‘He’s a happy and active dog, he loves being outside and it’s such a shame that he’s not going to be able to but it will be so much better for him in the long run. These operations will give him a new lease of life.
‘If everything goes smoothly Bertie will be able to do everything a normal dog can, although he is likely to suffer badly with arthritis when he’s older.’
Can you help Bertie? To donate money, visit his Go Fund Me page.
The centre is also trying to raise an additional £6,000 to save his friends, including 12-year-old Jack Russell, Molly; one-year-old rottweiler cross, Hank, and four-year-old Bichon Frise, Doug.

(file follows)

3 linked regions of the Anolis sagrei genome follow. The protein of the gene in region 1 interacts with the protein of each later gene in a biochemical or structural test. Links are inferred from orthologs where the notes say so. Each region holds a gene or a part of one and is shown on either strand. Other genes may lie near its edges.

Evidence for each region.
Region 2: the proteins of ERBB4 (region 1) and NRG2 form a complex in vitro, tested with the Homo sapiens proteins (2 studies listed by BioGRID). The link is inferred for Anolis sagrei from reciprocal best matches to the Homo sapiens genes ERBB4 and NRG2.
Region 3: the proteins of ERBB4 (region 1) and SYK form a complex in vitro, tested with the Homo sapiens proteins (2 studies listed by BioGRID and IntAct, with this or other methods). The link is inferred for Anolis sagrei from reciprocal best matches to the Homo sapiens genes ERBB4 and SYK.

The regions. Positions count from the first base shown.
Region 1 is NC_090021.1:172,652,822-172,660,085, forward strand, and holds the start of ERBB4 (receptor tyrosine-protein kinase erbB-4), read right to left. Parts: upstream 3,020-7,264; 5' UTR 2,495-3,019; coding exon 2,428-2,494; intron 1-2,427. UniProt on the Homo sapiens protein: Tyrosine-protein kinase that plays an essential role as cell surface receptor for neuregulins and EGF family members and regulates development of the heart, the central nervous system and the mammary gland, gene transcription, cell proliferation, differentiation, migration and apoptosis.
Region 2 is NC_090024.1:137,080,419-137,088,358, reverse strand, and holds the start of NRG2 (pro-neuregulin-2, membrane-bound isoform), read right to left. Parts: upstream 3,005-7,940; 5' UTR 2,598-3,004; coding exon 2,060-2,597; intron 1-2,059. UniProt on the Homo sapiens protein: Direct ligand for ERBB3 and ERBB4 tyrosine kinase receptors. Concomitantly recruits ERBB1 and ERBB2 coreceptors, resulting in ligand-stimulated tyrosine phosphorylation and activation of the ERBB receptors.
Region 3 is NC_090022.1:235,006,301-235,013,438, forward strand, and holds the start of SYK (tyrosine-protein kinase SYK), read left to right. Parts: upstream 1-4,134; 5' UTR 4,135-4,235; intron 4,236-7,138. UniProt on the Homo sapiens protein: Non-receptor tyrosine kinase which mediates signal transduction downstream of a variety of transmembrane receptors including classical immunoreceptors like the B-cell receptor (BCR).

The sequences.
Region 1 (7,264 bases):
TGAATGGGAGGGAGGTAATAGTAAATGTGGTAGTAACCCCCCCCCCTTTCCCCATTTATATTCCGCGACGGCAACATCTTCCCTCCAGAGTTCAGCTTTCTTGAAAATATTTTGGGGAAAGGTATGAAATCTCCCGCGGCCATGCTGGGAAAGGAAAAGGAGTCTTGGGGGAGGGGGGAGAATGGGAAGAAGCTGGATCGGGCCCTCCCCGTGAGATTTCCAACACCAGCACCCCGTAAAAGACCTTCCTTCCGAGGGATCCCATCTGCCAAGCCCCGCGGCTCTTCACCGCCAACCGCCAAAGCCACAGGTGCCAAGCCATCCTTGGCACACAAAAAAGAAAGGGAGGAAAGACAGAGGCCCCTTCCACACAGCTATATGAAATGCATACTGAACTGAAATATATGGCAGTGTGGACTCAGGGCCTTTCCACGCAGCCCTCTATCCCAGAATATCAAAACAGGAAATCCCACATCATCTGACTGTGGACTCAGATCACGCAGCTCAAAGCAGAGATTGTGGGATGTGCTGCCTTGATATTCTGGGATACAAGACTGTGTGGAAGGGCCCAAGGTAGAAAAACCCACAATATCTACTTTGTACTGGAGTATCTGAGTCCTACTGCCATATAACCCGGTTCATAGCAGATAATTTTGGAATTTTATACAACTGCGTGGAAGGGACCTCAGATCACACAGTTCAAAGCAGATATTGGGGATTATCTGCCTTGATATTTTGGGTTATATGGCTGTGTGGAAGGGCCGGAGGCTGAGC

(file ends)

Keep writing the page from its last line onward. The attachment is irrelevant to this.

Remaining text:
sei_47212053-be1csei_47212053-be1callieabgarianBNPS.co.uk (01202 558833) Pic: PhilYeomans/BNPS Plucky Bertie with rescue centre worker Melissa Bull. Meet Bertie the bow-legged Shih-Tzu puppy... A rescue centre has launched a crowd funding page to raise the ?4,000 needed to help him run around again. One year old Bertie has been abandoned by his owners who couldn't afford the cost of his life changing operations, but Ardley rescue centre boss Annabelle Weir from Bicester in Oxfordshire is determined to give bow-legged Bertie a second chance.BNPS.co.uk (01202 558833) Pic: PhilYeomans/BNPS Bertie is unable to run around at the moment. Meet Bertie the bow-legged Shih-Tzu puppy... A rescue centre has launched a crowd funding page to raise the ?4,000 needed to help him run around again. One year old Bertie has been abandoned by his owners who couldn't afford the cost of his life changing operations, but Ardley rescue centre boss Annabelle Weir from Bicester in Oxfordshire is determined to give bow-legged Bertie a second chance.BNPS.co.uk (01202 558833) Pic: PhilYeomans/BNPS Meet Bertie the bow-legged Shih-Tzu puppy... A rescue centre has launched a crowd funding page to raise the ?4,000 needed to help him run around again. One year old Bertie has been abandoned by his owners who couldn't afford the cost of his life changing operations, but Ardley rescue centre boss Annabelle Weir from Bicester in Oxfordshire is determined to give bow-legged Bertie a second chance.BNPS.co.uk (01202 558833) Pic: PhilYeomans/BNPS Right leg - Berties x-rays show the chronically curved Ulna and Radius bones. Meet Bertie the bow-legged Shih-Tzu puppy... A rescue centre has launched a crowd funding page to raise the ?4,000 needed to help him run around again. One year old Bertie has been abandoned by his owners who couldn't afford the cost of his life changing operations, but Ardley rescue centre boss Annabelle Weir from Bicester in Oxfordshire is determined to give bow-legged Bertie a second chance.